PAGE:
Iran's Supreme Leader Ayatollah Ali Khamenei warned on today that any attempts to disrupt the presidential election on 19 May would be dealt with harshly.
The vote has shaped up to be primarily a contest between incumbent president Hassan Rouhani and rival Ebrahim Raisi, who served in top positions in the judiciary for years.
The election will be held as Rouhani, elected in a landslide in 2013, is coming to the end of his four-year term.
Raisi has the backing of Khamenei, according to analysts.
If people participate with order, behave morally, observe legal and Islamic parameters then this will be a source of honour for the Islamic Republic
Khamenei said, according to the transcript of a speech published on the Supreme Leader's official website.
"But if they break the law, operate in an immoral way, or speak in a way that will encourage enemies, then the elections can be seen as a loss."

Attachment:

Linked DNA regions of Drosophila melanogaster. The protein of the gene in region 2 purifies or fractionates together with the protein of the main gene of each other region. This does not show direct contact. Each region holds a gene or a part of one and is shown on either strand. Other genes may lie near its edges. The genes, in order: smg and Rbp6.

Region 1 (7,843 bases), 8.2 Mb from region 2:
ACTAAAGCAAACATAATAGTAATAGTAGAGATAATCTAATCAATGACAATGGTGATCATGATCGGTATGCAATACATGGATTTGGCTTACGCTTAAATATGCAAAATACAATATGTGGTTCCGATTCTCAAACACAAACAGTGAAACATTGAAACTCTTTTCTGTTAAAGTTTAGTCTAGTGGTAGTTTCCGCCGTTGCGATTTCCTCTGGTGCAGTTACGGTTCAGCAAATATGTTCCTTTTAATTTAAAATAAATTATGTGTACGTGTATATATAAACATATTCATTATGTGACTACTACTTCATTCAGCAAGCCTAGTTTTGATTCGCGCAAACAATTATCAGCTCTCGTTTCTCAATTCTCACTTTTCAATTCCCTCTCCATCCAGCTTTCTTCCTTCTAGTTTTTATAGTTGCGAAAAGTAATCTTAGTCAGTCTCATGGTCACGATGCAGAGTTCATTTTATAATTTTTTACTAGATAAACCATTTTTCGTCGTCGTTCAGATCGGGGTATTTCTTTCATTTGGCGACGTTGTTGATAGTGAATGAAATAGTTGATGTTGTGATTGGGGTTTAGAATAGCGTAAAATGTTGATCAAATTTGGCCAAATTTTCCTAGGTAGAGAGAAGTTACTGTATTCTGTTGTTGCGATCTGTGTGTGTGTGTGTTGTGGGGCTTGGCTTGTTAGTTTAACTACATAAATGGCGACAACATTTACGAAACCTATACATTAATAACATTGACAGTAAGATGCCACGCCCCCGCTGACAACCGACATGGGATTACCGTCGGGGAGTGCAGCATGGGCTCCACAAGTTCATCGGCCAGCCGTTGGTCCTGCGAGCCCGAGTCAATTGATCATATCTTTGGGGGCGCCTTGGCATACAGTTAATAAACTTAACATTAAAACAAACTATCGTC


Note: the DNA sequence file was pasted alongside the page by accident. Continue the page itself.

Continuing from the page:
Dozens of people were killed and hundreds arrested when widespread protests broke out after a disputed presidential election in 2009, which kept Mahmoud Ahmadinejad in office for a second term, according to human rights groups.
The security of the country must be completely preserved during the election… Anyone who deviates from this path should certainly know that they will be given a slap.
Khamenei said in the speech, which was delivered to an audience that included top commanders from the Revolutionary Guards, the most powerful military and economic force in the country.
If nobody wins more than 50 per cent of the votes cast in the first round on 19 May there will be a run-off a week later.